Luckily I have a lot of ideas. Out of these I choose some that are worth pursuing. I make several 3D models on computer. When they are good enough I produce a prototype and I refine the ratios. For example this is how the computer version of Cube Illusion was created.

Lazlo Tompa
Lazlo Tompa
Lazlo Tompa

What kind of furniture is your own home filled with?
I prefer Scandinavian-style furniture.

How did you get the idea for Spiral Box?
I was interested in spiral forms at university and I studied all kinds of twisted plant shapes. Spiral Box was designed long after these. The idea came to my mind after studying the form of a worm. Preparation of the prototype was very difficult and complicated.

Lazlo Tompa
Lazlo Tompa

What have you got lined up for the year ahead?
I would like to return to tile geometry and make wooden wall tiles. I plan to exhibit them at the end of the summer and I have confidence that they will have similar success to my former works.

Lazlo Tompa

To see more of Laszlo‘s work check out his site All photos were provided by Laszlo Tompa.

Categories ,ceramics, ,Clay, ,copying lathe, ,craft, ,design, ,form, ,Furniture, ,geometry, ,jessicasrcook, ,Lazlo-Tompa, ,Moholy-Nagy University of Art and Design, ,shapes, ,Space, ,Spiral box, ,tile, ,wood, ,Woodcraft, ,woodturner

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Amelia’s Magazine | New Designers 2011 Part Two: Designer Makers Show Review

New Designers show review 2011-Thread&Berry Martin Stephenson
There were loads of other goodies to discover at New Designers part two. Here’s what stood out from the furniture, visit web designer maker, pill product design section: From Northumbria University I loved Thread&Berry soft toys by Martin Stephenson (always sucker for a nice soft toy).

New Designers show review 2011-Toby Whitworth
There was an outstanding selection of wood based furniture design from the Building Crafts College. Makes me want to study how to make useful things with my hands again. Toby Whitworth created a beautiful curved laminated coffee table in zebrino and oak.

New Designers show review 2011-Raymond Coe
Raymond Coe‘s bold laminated coffee table came in ash.

New Designers show review 2011-Sofia Linden
And a more linear coffee table was designed by Sofia Linden. Wish I had money to fill my house with this kind of bespoke design.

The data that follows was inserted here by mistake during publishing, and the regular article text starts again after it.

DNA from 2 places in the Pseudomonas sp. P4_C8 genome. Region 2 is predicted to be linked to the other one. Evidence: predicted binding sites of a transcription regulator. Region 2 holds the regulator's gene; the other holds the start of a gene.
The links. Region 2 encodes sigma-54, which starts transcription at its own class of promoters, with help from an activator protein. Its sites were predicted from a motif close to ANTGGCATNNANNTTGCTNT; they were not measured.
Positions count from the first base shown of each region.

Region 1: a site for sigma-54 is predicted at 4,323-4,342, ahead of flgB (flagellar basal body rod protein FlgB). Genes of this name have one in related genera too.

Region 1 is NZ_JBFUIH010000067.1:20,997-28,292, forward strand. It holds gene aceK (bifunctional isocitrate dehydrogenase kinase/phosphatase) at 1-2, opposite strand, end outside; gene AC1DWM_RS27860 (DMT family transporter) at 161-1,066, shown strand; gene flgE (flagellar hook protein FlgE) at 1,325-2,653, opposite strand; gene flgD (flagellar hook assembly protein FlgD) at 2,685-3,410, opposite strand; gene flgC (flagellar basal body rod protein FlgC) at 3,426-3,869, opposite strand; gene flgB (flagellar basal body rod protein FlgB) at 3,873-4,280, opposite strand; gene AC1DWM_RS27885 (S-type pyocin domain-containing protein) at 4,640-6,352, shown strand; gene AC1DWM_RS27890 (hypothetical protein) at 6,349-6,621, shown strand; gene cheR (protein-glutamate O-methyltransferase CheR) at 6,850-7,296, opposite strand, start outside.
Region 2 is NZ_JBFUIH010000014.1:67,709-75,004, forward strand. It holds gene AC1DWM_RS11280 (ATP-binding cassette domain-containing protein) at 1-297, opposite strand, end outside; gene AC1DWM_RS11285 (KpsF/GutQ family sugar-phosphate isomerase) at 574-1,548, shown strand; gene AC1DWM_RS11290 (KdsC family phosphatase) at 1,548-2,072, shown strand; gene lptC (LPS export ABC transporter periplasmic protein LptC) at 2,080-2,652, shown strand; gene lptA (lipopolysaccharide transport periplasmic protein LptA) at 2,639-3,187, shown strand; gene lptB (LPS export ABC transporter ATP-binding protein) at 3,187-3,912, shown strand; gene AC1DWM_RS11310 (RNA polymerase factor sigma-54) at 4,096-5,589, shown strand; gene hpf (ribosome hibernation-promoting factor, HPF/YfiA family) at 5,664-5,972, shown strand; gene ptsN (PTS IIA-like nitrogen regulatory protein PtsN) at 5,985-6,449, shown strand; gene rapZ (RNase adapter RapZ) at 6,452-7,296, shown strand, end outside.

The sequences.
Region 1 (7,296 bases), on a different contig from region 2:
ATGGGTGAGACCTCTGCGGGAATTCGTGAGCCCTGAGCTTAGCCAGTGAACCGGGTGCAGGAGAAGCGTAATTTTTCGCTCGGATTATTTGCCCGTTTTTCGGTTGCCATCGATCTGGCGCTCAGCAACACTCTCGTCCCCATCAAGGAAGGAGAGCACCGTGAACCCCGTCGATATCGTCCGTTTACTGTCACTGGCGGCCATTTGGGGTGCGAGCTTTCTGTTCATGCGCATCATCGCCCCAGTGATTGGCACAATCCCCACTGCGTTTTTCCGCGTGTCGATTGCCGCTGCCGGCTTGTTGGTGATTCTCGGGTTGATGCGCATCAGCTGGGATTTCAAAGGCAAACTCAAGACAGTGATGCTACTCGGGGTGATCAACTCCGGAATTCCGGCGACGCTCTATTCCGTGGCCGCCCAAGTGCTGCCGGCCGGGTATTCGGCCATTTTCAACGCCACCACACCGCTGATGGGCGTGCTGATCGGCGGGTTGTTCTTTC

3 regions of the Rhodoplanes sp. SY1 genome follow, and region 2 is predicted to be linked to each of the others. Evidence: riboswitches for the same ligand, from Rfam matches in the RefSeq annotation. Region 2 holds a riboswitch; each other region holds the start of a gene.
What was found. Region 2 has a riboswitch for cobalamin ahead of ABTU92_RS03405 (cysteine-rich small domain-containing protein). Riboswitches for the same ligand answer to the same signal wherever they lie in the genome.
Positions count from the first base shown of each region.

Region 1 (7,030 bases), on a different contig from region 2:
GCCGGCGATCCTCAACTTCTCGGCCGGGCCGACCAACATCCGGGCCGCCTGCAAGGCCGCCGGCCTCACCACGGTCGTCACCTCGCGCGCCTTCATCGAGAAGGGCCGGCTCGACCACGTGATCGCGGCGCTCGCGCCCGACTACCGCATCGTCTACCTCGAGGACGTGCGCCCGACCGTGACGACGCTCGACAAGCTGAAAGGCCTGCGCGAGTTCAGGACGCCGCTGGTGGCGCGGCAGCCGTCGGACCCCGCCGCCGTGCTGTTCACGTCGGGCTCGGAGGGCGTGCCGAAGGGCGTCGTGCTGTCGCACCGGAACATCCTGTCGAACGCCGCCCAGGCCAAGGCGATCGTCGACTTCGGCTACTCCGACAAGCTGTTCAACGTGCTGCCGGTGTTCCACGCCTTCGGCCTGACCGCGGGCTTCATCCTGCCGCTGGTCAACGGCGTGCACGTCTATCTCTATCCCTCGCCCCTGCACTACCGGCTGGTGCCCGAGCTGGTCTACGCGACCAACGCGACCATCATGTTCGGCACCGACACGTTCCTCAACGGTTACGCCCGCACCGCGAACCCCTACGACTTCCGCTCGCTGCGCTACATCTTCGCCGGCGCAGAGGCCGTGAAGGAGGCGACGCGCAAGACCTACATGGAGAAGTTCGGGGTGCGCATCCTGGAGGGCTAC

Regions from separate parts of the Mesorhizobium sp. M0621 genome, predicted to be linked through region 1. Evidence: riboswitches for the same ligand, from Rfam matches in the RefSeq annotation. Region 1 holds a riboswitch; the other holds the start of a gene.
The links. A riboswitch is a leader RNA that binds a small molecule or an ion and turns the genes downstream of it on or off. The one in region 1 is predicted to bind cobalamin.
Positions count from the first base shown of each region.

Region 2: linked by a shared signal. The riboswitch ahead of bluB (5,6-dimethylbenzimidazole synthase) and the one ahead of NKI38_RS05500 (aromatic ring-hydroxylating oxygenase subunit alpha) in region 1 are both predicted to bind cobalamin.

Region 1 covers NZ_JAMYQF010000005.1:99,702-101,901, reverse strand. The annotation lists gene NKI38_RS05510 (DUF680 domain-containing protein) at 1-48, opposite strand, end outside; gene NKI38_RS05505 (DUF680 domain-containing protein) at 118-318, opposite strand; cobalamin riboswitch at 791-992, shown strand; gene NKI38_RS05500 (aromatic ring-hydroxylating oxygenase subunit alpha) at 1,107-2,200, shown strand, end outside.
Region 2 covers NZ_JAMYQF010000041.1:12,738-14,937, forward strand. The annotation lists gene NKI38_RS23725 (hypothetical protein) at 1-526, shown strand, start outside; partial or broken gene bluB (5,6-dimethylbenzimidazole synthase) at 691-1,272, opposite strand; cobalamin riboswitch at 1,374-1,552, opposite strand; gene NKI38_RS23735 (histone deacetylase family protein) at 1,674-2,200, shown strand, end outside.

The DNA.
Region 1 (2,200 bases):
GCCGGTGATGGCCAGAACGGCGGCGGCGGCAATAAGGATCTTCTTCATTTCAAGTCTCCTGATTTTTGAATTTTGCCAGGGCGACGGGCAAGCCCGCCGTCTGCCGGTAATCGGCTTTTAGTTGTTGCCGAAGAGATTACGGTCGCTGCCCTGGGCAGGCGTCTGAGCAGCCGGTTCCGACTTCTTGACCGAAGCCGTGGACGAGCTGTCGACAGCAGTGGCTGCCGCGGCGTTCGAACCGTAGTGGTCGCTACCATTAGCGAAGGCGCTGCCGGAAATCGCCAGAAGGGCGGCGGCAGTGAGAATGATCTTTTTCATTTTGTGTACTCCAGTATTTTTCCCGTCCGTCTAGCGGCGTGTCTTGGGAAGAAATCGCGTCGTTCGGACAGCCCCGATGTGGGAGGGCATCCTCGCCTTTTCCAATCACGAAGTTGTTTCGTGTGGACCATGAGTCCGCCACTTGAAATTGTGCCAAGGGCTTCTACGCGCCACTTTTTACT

New Designers show review 2011-Minsung Lee
At London Met a tilting double sided park bench took the name To-Gather, try by Minsung Lee.h.

New Designers show review 2011-Paul Butcher
The Really Tallboy by Paul Butcher was very eye catching, inlaid with a design that looked to be inspired by animal markings or paw prints.

New Designers show review 2011-JigamalsNew Designers show review 2011-Jigamals
From York St John University came Jigamals, made from plywood, leather, felt and cotton by Abby Collier and Ellie Hindby-Smith.

New Designers show review 2011-Hannastina Crick
Hannastina Crick is a designer and maker who has just graduated from the University of Brighton. I loved her donut shaped straw bench.

New Designers show review 2011-Miranda HolmsNew Designers show review 2011-Miranda Holms
Miranda Holms displayed an array of faceted pastel ceramic tulip vases and fab brightly coloured wall panels.

New Designers show review 2011-Samuel Sheard
Samuel Sheard, an MA graduate of Central Saint Martins, makes magnificent spikey patterned furniture.

New Designers show review 2011-
Students relax at the show!

There was loads of great stuff at Edinburgh College of Art: unfortunately who did what was not very clear. Here’s a selection, enjoy!

New Designers show review 2011-Edinburgh College of ArtNew Designers show review 2011-Edinburgh College of ArtNew Designers show review 2011-Edinburgh College of ArtNew Designers show review 2011-Edinburgh College of Art

Next up: Best from One Year On.

Categories ,2011, ,Abby Collier, ,Building Crafts College, ,Central Saint Martins, ,Edinburgh College of Art, ,Ellie Hindby-Smith, ,Hannastina Crick, ,Jigamals, ,London Met, ,Minsung Lee, ,Miranda Holms, ,New Designers, ,Northumbria University, ,Paul Butcher, ,Raymond Coe, ,review, ,Samuel Sheard, ,Sofia Linden, ,The Really Tallboy, ,Thread & Berry, ,To-Gather, ,Toby Whitworth, ,University of Brighton, ,Woodcraft, ,York St John University